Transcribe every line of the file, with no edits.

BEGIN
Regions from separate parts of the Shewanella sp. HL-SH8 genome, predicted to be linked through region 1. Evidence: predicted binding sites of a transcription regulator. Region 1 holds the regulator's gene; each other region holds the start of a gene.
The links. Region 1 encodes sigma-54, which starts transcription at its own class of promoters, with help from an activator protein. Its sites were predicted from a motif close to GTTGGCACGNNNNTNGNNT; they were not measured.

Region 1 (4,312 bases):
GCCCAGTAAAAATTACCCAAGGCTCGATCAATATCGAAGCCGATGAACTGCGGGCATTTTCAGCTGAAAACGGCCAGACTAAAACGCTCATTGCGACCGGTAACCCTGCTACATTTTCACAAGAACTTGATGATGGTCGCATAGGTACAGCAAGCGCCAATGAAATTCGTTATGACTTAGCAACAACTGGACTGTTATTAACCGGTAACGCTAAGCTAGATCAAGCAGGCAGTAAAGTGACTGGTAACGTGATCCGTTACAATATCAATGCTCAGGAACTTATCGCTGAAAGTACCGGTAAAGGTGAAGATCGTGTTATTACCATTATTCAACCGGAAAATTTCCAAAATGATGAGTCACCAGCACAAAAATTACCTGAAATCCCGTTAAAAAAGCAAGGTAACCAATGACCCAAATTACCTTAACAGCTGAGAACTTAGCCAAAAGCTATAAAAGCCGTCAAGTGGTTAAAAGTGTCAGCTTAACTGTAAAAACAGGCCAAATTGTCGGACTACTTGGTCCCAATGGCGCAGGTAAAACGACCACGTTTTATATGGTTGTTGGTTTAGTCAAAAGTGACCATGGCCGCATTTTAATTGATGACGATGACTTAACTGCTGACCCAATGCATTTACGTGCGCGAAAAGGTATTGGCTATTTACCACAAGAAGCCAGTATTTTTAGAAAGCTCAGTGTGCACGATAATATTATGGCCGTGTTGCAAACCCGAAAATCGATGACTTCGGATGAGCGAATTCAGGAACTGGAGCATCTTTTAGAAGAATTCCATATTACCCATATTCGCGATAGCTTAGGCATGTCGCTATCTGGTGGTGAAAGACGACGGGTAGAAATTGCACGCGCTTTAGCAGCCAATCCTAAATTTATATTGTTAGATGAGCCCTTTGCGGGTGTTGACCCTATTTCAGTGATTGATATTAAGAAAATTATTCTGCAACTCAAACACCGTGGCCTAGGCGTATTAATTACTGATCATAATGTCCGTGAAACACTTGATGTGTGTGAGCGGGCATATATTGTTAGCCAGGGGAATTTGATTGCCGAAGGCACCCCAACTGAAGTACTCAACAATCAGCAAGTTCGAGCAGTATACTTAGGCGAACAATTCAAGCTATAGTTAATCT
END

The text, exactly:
Regions from separate parts of the Shewanella sp. HL-SH8 genome, predicted to be linked through region 1. Evidence: predicted binding sites of a transcription regulator. Region 1 holds the regulator's gene; each other region holds the start of a gene.
The links. Region 1 encodes sigma-54, which starts transcription at its own class of promoters, with help from an activator protein. Its sites were predicted from a motif close to GTTGGCACGNNNNTNGNNT; they were not measured.

Region 1 (4,312 bases):
GCCCAGTAAAAATTACCCAAGGCTCGATCAATATCGAAGCCGATGAACTGCGGGCATTTTCAGCTGAAAACGGCCAGACTAAAACGCTCATTGCGACCGGTAACCCTGCTACATTTTCACAAGAACTTGATGATGGTCGCATAGGTACAGCAAGCGCCAATGAAATTCGTTATGACTTAGCAACAACTGGACTGTTATTAACCGGTAACGCTAAGCTAGATCAAGCAGGCAGTAAAGTGACTGGTAACGTGATCCGTTACAATATCAATGCTCAGGAACTTATCGCTGAAAGTACCGGTAAAGGTGAAGATCGTGTTATTACCATTATTCAACCGGAAAATTTCCAAAATGATGAGTCACCAGCACAAAAATTACCTGAAATCCCGTTAAAAAAGCAAGGTAACCAATGACCCAAATTACCTTAACAGCTGAGAACTTAGCCAAAAGCTATAAAAGCCGTCAAGTGGTTAAAAGTGTCAGCTTAACTGTAAAAACAGGCCAAATTGTCGGACTACTTGGTCCCAATGGCGCAGGTAAAACGACCACGTTTTATATGGTTGTTGGTTTAGTCAAAAGTGACCATGGCCGCATTTTAATTGATGACGATGACTTAACTGCTGACCCAATGCATTTACGTGCGCGAAAAGGTATTGGCTATTTACCACAAGAAGCCAGTATTTTTAGAAAGCTCAGTGTGCACGATAATATTATGGCCGTGTTGCAAACCCGAAAATCGATGACTTCGGATGAGCGAATTCAGGAACTGGAGCATCTTTTAGAAGAATTCCATATTACCCATATTCGCGATAGCTTAGGCATGTCGCTATCTGGTGGTGAAAGACGACGGGTAGAAATTGCACGCGCTTTAGCAGCCAATCCTAAATTTATATTGTTAGATGAGCCCTTTGCGGGTGTTGACCCTATTTCAGTGATTGATATTAAGAAAATTATTCTGCAACTCAAACACCGTGGCCTAGGCGTATTAATTACTGATCATAATGTCCGTGAAACACTTGATGTGTGTGAGCGGGCATATATTGTTAGCCAGGGGAATTTGATTGCCGAAGGCACCCCAACTGAAGTACTCAACAATCAGCAAGTTCGAGCAGTATACTTAGGCGAACAATTCAAGCTATAGTTAATCT